‘[I’ll] explain, “It’s great that you use it all the time, but it’s such a waste of money if you’re not getting any benefit out of it. Let’s make sure you aren’t wasting your money”,’ he said.

Have an emergency asthma plan in place

All pharmacies, particularly those across South-Eastern Australia, should ensure they have an Emergency Asthma Plan Policy in place for patients presenting with an asthma flare up, Dr Gowan said. 

‘[Ensure] all staff are trained in asthma first aid and there are good supplies of reliever medications and spacers on hand, particularly for emergency use,’ she said.

Mr McMaugh suggests pharmacists have proforma asthma plans on hand, available through the NAC, for patients who don’t already have one.

Pharmacists can even help patients begin filling out the form, including detailing their current treatment and how they manage flare-ups. 

‘Use that as a trigger for a referral to [help] people understand that this is a serious matter and they need to follow up with their GP to get a plan in place,’ he said.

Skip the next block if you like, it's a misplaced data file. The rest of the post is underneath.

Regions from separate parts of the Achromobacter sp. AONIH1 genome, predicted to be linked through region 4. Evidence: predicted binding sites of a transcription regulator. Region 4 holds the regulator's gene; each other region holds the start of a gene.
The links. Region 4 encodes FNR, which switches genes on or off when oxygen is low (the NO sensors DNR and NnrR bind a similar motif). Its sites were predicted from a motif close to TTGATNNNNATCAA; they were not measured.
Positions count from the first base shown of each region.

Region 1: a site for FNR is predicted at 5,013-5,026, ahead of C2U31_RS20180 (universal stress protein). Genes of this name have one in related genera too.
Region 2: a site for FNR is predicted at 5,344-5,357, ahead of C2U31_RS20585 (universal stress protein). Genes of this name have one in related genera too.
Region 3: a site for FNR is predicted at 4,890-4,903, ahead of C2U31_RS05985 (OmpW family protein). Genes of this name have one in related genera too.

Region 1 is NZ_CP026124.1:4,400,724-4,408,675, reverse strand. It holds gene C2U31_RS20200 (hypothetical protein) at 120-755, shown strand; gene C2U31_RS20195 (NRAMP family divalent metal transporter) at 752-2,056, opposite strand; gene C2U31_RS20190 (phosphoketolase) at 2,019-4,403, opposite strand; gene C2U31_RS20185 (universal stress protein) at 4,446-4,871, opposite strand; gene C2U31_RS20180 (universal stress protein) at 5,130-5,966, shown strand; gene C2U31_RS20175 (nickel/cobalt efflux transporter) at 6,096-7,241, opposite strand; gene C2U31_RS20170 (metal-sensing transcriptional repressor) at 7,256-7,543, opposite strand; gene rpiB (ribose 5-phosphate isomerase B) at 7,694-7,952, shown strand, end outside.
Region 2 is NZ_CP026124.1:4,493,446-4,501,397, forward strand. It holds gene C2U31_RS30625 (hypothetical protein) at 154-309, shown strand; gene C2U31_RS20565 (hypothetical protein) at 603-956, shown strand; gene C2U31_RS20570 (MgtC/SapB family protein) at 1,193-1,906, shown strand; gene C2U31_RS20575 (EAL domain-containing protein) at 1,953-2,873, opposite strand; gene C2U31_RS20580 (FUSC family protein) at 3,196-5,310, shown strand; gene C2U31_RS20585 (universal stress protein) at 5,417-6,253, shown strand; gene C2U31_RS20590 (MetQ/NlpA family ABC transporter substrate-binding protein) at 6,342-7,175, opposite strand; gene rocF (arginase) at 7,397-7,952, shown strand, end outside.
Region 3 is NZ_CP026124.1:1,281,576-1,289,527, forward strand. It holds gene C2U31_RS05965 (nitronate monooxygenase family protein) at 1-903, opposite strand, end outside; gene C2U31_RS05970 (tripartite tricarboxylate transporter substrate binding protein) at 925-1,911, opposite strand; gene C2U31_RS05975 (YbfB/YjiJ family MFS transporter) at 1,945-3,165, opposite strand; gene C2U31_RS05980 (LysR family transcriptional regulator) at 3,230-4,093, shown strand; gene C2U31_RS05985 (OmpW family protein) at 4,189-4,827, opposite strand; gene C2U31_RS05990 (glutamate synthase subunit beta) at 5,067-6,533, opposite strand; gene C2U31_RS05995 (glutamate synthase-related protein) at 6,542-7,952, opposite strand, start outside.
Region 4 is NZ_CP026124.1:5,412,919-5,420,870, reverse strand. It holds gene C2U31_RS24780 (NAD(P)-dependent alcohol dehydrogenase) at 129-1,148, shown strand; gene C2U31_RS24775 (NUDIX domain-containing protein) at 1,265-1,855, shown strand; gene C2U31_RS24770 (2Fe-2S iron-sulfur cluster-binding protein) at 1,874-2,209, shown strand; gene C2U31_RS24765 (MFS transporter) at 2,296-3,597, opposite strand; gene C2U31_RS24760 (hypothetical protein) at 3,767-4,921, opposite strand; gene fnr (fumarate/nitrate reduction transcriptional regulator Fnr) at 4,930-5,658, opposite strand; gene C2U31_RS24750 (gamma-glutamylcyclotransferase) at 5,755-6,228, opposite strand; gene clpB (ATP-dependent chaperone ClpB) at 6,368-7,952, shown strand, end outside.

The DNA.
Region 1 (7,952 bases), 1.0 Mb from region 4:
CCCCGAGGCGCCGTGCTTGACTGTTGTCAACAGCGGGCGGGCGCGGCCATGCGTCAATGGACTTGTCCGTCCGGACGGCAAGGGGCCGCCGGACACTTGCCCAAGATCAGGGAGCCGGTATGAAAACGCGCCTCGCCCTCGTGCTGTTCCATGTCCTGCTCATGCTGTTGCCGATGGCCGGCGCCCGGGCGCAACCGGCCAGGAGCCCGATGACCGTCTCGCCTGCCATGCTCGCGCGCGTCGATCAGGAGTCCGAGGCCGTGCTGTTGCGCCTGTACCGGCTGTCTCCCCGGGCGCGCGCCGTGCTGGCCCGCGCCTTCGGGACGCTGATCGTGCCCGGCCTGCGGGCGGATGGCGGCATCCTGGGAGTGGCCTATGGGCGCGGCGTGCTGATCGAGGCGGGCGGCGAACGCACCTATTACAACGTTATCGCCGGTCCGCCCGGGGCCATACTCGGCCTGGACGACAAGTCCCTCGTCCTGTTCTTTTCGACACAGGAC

Befriend GPs who are passionate about asthma care

While Mr McMaugh said referring at-risk patients or those with mild asthma symptoms to their regular GP is fine, be sure to follow up in instances when the symptoms are dismissed or treatment is not promoted. 

‘It’s good to know the GPs in [your] area who have a passion for asthma and other respiratory conditions,’ he said.

When you encounter patients who are complacent or whose healthcare teams are blasé about their condition, you then have a useful referral point. 

‘[You could say] “I know you’ve got a GP but get this person to assess you because they take asthma seriously”,’ he said.

‘If they say it’s an otherwise unrelated condition that’s great, but if they think it could be asthma or that treatment is needed, take it seriously”.’